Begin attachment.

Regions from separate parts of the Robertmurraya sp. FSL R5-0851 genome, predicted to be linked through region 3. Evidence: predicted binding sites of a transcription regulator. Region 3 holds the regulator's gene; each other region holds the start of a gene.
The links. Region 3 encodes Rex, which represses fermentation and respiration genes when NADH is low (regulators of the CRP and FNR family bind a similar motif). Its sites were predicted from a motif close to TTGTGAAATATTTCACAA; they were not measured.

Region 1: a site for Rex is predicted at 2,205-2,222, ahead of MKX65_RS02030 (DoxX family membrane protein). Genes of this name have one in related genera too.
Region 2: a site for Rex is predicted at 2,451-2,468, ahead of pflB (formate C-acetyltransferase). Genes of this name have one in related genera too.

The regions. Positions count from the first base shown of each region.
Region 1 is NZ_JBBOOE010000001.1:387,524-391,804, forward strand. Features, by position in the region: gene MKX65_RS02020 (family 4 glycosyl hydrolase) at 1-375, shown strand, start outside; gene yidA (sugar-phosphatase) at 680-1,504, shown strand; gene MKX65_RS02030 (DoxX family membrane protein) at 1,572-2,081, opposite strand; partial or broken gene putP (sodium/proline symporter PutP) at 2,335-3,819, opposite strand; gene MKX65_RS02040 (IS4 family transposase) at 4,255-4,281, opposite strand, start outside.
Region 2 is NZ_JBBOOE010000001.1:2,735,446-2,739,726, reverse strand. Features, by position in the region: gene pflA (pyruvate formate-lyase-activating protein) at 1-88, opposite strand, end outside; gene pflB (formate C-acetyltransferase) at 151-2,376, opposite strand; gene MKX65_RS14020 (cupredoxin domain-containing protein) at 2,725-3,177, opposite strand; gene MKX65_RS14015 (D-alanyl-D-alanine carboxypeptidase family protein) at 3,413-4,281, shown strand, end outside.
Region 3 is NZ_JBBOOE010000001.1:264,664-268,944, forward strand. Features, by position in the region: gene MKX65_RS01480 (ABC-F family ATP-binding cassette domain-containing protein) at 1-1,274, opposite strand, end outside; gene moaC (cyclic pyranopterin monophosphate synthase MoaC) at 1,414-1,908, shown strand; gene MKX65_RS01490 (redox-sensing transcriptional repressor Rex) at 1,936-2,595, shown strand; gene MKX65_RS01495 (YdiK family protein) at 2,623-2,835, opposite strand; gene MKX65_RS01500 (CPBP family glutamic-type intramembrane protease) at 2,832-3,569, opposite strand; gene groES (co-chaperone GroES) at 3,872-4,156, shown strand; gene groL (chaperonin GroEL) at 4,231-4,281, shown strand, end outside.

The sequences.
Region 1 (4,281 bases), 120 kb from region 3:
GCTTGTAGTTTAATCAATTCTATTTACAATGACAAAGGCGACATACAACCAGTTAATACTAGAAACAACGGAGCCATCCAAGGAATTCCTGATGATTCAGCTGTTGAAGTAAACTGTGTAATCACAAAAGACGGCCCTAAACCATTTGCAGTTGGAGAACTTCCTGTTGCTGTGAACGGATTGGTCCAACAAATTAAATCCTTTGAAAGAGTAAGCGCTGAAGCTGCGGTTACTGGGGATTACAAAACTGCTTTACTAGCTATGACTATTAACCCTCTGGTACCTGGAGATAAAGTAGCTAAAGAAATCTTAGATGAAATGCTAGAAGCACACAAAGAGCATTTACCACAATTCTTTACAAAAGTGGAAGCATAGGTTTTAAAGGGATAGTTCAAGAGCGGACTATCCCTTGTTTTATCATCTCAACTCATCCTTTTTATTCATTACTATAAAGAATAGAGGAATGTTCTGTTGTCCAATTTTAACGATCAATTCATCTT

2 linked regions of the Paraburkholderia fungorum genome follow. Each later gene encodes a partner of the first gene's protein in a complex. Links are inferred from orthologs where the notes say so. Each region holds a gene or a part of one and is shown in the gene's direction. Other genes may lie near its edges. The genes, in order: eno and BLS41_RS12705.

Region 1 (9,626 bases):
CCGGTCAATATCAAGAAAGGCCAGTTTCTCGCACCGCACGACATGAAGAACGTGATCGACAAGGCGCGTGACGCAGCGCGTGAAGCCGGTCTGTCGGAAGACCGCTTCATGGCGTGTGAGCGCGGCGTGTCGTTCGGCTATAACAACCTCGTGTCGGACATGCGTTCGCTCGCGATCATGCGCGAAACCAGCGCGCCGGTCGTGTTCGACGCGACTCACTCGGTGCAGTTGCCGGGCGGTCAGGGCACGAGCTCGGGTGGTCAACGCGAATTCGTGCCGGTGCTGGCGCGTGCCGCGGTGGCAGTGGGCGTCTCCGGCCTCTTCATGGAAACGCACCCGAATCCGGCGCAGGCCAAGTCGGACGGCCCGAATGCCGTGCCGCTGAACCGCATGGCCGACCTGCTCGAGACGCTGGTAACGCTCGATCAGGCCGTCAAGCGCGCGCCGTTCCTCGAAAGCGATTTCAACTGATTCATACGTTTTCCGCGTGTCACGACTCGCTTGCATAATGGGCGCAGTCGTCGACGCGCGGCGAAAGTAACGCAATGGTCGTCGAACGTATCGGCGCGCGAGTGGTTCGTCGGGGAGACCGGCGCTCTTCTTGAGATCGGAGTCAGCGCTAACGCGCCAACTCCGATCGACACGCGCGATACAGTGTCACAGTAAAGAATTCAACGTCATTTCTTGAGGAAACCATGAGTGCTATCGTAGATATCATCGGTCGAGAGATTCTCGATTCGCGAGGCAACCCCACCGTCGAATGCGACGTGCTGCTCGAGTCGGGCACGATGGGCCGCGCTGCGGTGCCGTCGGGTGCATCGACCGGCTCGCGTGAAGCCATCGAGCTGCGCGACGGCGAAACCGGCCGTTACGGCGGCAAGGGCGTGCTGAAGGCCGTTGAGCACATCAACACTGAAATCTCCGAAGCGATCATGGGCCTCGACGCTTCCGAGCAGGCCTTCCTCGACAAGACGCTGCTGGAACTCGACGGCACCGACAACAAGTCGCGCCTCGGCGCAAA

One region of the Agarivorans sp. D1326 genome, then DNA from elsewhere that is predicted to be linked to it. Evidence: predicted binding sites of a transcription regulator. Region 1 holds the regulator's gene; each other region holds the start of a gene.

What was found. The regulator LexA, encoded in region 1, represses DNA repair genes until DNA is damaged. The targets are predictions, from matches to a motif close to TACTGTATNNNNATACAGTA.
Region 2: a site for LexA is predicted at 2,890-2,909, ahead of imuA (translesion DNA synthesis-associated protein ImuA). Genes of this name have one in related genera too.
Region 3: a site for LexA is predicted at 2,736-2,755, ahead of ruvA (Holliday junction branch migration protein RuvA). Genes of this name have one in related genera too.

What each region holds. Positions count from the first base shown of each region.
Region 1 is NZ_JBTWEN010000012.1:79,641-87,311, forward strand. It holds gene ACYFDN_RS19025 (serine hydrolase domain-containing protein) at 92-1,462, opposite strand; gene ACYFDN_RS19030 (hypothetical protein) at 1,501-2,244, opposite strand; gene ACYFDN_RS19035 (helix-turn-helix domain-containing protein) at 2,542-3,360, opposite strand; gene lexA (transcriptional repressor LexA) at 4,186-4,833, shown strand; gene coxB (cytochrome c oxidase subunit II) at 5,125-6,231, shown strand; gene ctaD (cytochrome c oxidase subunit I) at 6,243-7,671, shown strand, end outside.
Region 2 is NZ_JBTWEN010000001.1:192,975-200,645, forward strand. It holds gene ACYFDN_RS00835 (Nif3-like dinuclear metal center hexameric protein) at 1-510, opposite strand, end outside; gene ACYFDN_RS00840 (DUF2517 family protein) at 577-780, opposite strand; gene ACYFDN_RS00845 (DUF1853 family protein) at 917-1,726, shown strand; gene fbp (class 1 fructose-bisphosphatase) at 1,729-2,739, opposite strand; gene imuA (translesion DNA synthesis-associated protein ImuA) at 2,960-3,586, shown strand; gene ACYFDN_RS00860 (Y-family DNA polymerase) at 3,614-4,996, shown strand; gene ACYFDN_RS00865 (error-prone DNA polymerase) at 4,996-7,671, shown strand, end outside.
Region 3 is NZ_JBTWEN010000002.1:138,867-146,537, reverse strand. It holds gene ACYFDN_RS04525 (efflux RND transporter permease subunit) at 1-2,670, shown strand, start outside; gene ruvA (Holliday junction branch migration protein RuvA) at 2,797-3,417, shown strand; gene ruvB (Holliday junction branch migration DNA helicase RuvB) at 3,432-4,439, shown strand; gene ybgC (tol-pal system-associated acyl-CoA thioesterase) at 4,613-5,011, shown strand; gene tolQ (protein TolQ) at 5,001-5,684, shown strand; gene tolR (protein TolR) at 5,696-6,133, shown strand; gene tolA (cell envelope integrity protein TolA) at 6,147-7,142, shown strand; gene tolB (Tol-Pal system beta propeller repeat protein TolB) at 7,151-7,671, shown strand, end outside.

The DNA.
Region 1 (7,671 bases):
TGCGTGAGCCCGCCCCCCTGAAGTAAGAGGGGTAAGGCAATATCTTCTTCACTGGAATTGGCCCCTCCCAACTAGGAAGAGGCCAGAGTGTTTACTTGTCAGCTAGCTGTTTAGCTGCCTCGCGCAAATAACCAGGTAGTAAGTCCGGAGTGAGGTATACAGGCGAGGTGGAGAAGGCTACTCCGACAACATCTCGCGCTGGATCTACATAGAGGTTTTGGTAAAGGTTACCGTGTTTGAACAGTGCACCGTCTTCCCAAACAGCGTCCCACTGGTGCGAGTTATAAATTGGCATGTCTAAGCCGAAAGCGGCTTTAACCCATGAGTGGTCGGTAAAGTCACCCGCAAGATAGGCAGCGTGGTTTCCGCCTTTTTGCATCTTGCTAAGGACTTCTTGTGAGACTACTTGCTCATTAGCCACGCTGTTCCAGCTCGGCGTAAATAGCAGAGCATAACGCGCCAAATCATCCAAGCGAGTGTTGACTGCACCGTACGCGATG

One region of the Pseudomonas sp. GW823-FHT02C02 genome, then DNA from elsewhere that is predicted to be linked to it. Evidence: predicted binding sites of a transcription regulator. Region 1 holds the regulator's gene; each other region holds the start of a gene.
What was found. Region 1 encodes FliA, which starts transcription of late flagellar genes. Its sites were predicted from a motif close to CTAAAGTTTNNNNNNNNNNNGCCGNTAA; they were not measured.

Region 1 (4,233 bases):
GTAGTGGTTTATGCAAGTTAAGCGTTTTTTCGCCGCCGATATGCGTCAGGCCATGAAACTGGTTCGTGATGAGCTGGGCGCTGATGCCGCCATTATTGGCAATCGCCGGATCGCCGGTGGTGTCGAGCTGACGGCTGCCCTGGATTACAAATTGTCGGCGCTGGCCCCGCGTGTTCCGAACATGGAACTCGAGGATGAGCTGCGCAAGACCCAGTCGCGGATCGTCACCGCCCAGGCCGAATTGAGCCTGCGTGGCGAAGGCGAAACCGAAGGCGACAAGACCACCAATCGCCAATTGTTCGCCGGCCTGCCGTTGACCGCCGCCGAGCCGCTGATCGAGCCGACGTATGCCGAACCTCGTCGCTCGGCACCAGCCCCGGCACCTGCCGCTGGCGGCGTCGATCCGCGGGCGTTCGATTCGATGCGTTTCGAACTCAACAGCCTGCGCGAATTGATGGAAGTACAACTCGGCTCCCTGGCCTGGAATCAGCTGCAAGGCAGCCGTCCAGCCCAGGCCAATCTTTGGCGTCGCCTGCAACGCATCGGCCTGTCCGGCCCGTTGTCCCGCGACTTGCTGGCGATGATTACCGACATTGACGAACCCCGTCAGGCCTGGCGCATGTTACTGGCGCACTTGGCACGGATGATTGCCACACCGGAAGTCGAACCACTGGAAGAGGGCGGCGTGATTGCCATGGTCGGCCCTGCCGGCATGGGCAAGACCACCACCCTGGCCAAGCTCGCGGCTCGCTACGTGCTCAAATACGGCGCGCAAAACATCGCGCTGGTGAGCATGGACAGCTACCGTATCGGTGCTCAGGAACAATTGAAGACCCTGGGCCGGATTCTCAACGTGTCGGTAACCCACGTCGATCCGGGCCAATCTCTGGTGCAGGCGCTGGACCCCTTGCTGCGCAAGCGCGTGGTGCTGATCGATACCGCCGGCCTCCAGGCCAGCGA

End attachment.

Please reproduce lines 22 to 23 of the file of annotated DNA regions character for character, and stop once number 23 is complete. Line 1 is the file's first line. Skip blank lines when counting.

Region 3 is NZ_JBTWEN010000002.1:138,867-146,537, reverse strand. It holds gene ACYFDN_RS04525 (efflux RND transporter permease subunit) at 1-2,670, shown strand, start outside; gene ruvA (Holliday junction branch migration protein RuvA) at 2,797-3,417, shown strand; gene ruvB (Holliday junction branch migration DNA helicase RuvB) at 3,432-4,439, shown strand; gene ybgC (tol-pal system-associated acyl-CoA thioesterase) at 4,613-5,011, shown strand; gene tolQ (protein TolQ) at 5,001-5,684, shown strand; gene tolR (protein TolR) at 5,696-6,133, shown strand; gene tolA (cell envelope integrity protein TolA) at 6,147-7,142, shown strand; gene tolB (Tol-Pal system beta propeller repeat protein TolB) at 7,151-7,671, shown strand, end outside.

The DNA.